• Administrator - a super-user assigned by a site owner to have additional rights

Now we can proceed to the functional estimations.

Authorization and security

Site visitors should be able to:

  • Sign up to the system using email and password or a social network (Facebook, Twitter, G+)
  • Login to the system using email and password or a social network (Facebook, Twitter, G+)
  • Reset my password in case I forget it

Logged in users should be able to:

  • Update their settings (name, email, password, etc.)
  • Make their data private and invisible for other users

Estimates: 8 story points


Site visitors should be able to:

  • See a list of best sellers on the main page
  • See a list of products on a product's category page
  • Use filters and sorting to find products they are interested in
  • Use the Search field to find the products by keywords
  • See a detailed information about a product on the product page

Estimates: 26 story points

Shopping cart

Site visitors should be able to:

  • Add a product to their shopping carts
  • See products and total costs into their shopping carts
  • Manage products into their shopping carts before moving to payments

Estimates: 7 story points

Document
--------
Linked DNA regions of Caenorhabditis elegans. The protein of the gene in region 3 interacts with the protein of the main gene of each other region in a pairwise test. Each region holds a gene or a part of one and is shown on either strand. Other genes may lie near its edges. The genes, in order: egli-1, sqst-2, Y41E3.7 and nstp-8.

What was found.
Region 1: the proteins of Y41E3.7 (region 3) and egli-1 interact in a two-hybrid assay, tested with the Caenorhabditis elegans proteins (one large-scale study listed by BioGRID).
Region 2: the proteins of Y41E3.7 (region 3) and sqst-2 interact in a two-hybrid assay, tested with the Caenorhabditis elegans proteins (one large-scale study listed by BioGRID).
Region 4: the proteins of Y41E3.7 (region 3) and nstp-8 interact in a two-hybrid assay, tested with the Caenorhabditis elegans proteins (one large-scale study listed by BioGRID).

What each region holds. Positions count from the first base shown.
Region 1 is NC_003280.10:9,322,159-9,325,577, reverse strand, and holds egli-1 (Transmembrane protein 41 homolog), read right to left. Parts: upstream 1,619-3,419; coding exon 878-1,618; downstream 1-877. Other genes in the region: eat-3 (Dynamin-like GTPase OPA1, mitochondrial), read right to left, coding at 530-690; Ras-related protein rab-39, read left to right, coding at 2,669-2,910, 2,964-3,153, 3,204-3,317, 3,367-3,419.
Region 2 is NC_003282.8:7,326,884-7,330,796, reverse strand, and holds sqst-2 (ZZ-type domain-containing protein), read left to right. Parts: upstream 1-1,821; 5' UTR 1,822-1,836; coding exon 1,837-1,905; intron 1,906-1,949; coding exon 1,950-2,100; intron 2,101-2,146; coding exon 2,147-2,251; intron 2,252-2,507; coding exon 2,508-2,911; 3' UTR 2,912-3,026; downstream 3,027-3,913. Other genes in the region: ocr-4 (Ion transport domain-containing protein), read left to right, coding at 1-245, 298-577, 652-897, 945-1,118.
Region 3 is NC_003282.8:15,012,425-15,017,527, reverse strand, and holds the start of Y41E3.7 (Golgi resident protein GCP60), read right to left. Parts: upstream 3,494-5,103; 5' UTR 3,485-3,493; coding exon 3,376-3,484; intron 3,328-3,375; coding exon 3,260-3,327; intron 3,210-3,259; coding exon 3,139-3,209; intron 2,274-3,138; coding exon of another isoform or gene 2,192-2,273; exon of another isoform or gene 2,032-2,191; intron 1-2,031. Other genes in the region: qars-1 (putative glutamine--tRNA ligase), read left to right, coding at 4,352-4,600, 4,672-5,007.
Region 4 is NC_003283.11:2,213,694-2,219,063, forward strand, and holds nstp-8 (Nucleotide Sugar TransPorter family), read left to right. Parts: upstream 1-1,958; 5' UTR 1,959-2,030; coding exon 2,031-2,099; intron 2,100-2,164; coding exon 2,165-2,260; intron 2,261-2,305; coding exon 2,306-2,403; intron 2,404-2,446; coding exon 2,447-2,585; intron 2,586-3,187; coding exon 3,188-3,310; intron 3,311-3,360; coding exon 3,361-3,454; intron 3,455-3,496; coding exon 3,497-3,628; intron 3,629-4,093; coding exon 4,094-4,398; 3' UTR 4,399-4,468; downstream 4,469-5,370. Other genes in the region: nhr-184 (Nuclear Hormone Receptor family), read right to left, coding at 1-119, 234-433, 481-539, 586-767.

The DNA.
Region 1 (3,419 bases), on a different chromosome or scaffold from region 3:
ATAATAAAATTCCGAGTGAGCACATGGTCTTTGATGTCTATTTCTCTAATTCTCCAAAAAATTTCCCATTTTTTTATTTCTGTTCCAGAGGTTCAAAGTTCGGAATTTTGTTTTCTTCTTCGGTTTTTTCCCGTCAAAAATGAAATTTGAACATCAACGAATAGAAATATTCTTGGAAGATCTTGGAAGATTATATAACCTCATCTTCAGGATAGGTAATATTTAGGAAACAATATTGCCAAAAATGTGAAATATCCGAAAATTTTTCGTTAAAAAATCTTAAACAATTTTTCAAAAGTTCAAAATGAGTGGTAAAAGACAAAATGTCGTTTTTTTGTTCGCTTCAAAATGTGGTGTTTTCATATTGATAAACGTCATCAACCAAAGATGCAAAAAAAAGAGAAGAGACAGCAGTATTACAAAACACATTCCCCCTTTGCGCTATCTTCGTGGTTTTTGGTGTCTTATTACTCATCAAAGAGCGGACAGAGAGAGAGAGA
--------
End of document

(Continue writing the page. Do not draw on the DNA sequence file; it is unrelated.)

Checkout process

Site visitors should be able to:

  • Checkout from the shopping cart page
  • Add shipping information
  • Add billing information
  • Pay for products using my banking card
  • See an order summary during the checkout process

Estimates: 8 story points


Customers should be able to:

  • See list of my orders
  • See an order’s state

Estimates: 3 story points

Admin panel

Administrators should be able to:

  • Manage products
  • Manage product’s categories
  • Configure taxes
  • Manage shipping methods
  • Manage client's orders
  • Manage registered users
  • Manage static pages

Estimates: 0 story points. Spree already has it. In most cases, we don’t need to customize it.

Total: 58 story points or 348-406 hours.

Converting Efforts Into Money

Now that we have the amount of time required to deliver an MVP for an ecommerce site, we need to know the hourly rate of web development companies. For that matter, we collected the data from and got the next picture:

What are the hourly rates of web development companies across the world?